HORRY COUNTY, SC (WMBF) - Sushi has gone from fad to mainstream across the country, but as the industry grows, so does the possibility of fish mislabeling, said LeeAnn Applewhite, president of Applied Food Technologies.
"There's been some stiff fines or even some prison for seafood mislabeling," Applewhite said.
AFT, located in Alachua, FL, tests the DNA of seafood samples for distributors and retailers to ensure the fish is what they believe it is. Applewhite said more than 30,000 different species of fish exist.
One of the most commonly mislabeled fish on sushi menus is escolar, Applewhite said. It's often called 'white tuna' instead of escolar, but the FDA's seafood database confirms white tuna doesn't exist as a species.
Applewhite said the only true white tuna is albacore tuna.
The main concern about the mislabeling of escolar is the potential health risks associated with consuming the fish, which has a high oil content.
"It can cause severe gastrointestinal discomfort to healthy individuals," Applewhite said.
WMBF News staff ordered white tuna or albacore tuna sashimi from six restaurants around the Grand Strand. Employees picked up and paid for the fish like any other customer, then took the take-out boxes back to the station to pack up and ship out to AFT for DNA testing.
AFT found five of the six white tuna samples were escolar. Those were from Osaka Buffet, Sugami, Kings Sushi, Wahoo's Fish House and 21 Main at North Beach. Only one sample, an albacore tuna sashimi from Wicked Tuna, turned out to be tuna.
Laura Smith, owner of Indo, said white tuna is a common name for escolar in the sushi industry, however, she said she always tells customers exactly what they're getting when they order 'white fish' from the menu.
"We just tell them, 'Today we have tilapia. Today we have mahi-mahi. Today we have escolar,'" Smith said.
She said it's critical for restaurants to disclose the exact species of fish to the customers.
"It's very important for us to let the customer know what kind of fish is there," she said. "It's also very important to know they know the difference in the flavor."
Wahoo's Fish House and 21 Main at North Beach have the same sushi chef, who said customers recognize the name white tuna, but staff will always clarify the fish is escolar when customers ask. He said he'll look at adding the name escolar to the Wahoo's menu. A manager at 21 Main at North Beach said the restaurant will be changing its menu immediately.
A manager at Osaka Buffet also said the name white tuna is more recognizable, but she said she'll discuss adding escolar to the label on the buffet.
Sugami and Kings Sushi did not respond to requests for comment on white tuna sashimi mislabeling.
Another issue associated with mislabeling is fair pricing.
WMBF staff also collected samples of red snapper sashimi from five restaurants around the Grand Strand, but AFT found none of them were actually red snapper. Instead, samples from King Kong, Lil Tokyo, and once again, Osaka Buffet and Kings Sushi were all tilapia.
"Red snapper sells for about $17, $18 a pound, at least here in Florida," Applewhite said. "And tilapia is maybe about $5 or $6 a pound."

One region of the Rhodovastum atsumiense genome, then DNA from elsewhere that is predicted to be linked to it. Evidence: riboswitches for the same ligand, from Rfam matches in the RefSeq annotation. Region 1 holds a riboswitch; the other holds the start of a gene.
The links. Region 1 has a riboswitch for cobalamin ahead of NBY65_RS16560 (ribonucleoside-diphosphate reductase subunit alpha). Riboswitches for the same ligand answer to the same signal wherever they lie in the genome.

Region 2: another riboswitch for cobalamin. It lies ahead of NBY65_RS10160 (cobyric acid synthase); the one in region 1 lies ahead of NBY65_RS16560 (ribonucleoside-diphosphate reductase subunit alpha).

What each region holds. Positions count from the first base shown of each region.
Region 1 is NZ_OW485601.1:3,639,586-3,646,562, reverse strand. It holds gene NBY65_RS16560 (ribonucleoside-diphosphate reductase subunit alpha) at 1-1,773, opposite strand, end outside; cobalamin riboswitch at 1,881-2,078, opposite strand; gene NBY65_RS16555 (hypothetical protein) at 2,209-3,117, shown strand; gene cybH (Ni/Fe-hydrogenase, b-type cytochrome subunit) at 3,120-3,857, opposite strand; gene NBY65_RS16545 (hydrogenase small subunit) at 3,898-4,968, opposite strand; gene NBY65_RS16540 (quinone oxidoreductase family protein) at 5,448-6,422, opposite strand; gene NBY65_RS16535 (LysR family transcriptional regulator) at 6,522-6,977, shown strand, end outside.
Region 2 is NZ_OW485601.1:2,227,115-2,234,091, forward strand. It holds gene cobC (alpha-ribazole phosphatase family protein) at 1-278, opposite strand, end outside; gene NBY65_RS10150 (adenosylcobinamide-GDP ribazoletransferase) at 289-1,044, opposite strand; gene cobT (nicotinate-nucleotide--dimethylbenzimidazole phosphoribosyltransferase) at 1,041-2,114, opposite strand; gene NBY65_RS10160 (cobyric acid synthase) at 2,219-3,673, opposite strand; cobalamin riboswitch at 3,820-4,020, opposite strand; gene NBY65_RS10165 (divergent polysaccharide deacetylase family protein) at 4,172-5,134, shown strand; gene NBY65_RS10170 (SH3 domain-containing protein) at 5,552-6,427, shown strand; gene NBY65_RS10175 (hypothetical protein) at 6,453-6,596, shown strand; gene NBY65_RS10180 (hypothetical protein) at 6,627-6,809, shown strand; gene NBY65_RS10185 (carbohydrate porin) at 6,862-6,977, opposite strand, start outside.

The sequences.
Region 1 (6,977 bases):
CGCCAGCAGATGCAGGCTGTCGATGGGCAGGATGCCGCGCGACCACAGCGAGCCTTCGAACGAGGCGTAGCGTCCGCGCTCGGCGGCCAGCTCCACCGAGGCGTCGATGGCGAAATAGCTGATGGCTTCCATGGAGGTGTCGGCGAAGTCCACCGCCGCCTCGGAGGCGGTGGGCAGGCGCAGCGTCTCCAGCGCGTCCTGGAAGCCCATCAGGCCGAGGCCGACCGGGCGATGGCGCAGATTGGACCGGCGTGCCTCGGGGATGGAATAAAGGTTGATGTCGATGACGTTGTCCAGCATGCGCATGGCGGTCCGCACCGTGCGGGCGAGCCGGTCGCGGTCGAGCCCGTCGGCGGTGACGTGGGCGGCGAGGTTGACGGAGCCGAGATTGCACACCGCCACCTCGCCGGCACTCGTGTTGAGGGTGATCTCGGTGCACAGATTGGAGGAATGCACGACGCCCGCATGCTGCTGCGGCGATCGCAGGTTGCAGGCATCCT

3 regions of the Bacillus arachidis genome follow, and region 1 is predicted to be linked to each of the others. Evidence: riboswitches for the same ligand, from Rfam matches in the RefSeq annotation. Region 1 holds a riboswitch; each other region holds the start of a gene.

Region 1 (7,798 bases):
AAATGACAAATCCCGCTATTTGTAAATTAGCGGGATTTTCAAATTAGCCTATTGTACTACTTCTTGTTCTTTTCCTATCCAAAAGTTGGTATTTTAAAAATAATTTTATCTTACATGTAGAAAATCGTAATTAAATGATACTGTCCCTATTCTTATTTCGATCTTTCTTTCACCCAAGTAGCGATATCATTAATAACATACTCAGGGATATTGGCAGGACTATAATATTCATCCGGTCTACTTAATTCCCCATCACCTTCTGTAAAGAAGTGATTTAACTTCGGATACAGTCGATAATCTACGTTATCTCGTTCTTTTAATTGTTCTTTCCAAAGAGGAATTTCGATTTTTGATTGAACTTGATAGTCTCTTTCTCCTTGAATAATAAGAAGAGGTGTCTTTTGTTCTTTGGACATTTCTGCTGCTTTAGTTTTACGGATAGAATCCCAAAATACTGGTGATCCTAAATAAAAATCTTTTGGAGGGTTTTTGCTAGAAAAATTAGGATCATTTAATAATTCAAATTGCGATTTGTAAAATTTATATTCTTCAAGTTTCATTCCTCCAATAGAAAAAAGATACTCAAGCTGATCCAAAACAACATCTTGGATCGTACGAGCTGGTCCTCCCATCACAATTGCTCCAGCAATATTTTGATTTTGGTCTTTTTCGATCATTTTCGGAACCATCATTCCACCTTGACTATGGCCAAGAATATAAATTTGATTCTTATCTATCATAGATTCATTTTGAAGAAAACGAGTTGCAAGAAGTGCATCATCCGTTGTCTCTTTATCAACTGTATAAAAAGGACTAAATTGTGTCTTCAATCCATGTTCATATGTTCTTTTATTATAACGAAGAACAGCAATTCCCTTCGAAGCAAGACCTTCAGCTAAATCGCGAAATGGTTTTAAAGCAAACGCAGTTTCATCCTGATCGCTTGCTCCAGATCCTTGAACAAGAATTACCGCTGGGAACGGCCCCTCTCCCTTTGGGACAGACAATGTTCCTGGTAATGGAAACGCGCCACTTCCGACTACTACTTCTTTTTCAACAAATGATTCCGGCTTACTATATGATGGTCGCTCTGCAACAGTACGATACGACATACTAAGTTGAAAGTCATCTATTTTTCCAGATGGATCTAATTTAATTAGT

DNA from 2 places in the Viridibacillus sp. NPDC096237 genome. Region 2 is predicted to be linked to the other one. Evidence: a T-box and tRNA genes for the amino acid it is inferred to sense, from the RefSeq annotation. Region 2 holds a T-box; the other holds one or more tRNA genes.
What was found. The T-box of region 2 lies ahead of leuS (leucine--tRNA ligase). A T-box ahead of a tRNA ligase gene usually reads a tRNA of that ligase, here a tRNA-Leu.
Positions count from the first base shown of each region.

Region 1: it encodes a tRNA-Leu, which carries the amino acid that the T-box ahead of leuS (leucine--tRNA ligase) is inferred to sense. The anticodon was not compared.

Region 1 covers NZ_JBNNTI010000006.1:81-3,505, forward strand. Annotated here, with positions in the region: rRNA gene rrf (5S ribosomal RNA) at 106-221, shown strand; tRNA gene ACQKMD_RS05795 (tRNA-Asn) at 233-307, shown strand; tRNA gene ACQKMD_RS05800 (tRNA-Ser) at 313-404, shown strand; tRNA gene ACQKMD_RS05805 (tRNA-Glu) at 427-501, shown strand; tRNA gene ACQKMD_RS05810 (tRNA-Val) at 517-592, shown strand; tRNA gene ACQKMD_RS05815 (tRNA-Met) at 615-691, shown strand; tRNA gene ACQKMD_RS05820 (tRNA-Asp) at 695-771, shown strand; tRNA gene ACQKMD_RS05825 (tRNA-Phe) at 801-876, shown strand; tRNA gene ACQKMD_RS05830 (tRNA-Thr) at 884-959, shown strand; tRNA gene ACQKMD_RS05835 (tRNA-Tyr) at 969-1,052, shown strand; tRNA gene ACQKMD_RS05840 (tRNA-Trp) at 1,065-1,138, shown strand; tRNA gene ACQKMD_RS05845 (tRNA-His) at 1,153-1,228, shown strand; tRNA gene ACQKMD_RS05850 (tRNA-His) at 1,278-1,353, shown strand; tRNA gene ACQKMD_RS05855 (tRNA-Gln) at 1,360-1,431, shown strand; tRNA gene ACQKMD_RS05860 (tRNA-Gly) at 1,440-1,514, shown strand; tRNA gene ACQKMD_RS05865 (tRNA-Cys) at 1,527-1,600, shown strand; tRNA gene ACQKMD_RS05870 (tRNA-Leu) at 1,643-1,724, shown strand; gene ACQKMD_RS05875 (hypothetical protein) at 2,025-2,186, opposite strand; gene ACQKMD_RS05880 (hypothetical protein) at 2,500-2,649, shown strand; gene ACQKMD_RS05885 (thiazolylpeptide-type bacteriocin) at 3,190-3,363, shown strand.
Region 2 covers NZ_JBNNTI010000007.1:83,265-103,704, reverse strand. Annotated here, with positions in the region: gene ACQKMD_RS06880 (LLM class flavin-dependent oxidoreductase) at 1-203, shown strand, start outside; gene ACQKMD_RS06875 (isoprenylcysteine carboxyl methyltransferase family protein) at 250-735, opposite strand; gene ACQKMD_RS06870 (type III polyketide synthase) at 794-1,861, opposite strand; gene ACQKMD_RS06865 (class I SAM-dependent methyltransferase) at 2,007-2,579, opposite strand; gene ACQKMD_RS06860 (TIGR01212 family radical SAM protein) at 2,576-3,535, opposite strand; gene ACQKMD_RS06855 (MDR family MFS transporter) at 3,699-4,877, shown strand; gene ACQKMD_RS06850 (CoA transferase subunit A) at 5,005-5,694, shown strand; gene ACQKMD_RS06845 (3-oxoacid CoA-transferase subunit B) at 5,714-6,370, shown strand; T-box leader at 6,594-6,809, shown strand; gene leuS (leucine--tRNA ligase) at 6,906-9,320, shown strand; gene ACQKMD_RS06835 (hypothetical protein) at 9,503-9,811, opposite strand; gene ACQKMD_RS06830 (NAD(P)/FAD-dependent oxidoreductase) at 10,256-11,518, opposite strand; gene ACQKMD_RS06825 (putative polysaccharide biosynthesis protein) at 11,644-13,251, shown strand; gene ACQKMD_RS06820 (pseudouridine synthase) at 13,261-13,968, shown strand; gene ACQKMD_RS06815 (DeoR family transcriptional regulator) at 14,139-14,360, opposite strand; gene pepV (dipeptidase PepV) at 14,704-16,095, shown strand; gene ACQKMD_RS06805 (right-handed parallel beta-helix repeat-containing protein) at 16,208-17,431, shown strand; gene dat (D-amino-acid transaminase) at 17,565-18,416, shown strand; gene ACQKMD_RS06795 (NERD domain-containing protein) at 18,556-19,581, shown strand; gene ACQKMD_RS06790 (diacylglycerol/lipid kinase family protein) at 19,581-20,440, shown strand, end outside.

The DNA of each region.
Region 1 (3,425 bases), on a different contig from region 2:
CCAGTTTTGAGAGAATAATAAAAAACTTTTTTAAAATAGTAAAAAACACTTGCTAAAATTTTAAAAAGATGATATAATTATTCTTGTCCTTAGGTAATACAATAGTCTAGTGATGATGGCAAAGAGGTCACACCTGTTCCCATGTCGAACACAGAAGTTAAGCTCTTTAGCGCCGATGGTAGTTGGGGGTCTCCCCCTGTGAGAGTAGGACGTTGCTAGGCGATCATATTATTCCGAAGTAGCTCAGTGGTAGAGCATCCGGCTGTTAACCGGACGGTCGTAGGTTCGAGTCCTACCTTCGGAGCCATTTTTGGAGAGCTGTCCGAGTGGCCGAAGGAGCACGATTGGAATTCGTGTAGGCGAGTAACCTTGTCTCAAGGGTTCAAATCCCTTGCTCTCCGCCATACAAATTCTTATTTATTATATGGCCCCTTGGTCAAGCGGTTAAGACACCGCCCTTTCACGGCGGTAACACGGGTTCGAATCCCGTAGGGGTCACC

Lil Tokyo owners and managers sat down with WMBF News Reporter Amy Lipman and said their staff is supposed to know red snapper is out of stock and to communicate that to the customer. They weren't sure exactly how tilapia got served in place of red snapper. They apologized, said they weren't trying to dupe any customers, and promised to take actions against the employees involved.
A manager at Osaka Buffet said the restaurant also isn't serving red snapper right now, but it does have tilapia on its buffet labeled as white fish. The manager said she would talk to the kitchen manager to make sure the right information is going out to customers when they order food for take-out.
King Kong and Kings Sushi didn't reply to requests for comment on red snapper sashimi mislabeling.
A red snapper sashimi sample from Wicked Tuna turned out to be a fish even AFT has never seen in its testing before: cookeolus japonicus, also known as a long-finned bullseye. The fish isn't listed in the FDA's seafood database. Applewhite said it's traditionally a commercial aquarium fish.
"That's how it's listed. I think it's too big for a personal aquarium, it grows too big, so maybe one of the aquariums in museums or things like that," she said.
Applewhite said mislabeling can occur anywhere from the time the fish is picked up out of the water to when it's served.
The general manager at Wicked Tuna said a fisherman caught the fish locally then brought it to the restaurant. The sushi chef then decided to sell the fish under the red snapper name because it has similar characteristics and flavor instead of trying to introduce a new fish to customers.
Applewhite said few regulatory agencies require fish testing to ensure mislabeling isn't occurring. She recommends customers ask more questions.
View the complete reults of the AFT DNA testing below.
The number next to each sample represents the restaurant from which the sample was taken:
1. Osaka Buffet, 3. Sugami, 4. Lil Tokyo, 5. King Kong, 6. Wicked Tuna, 7. Kings Sushi, 9. Wahoo's Fish House, 10. 21 Main at North Beach
Below is a map showing the locations of the eight sushi restaurants that were tested: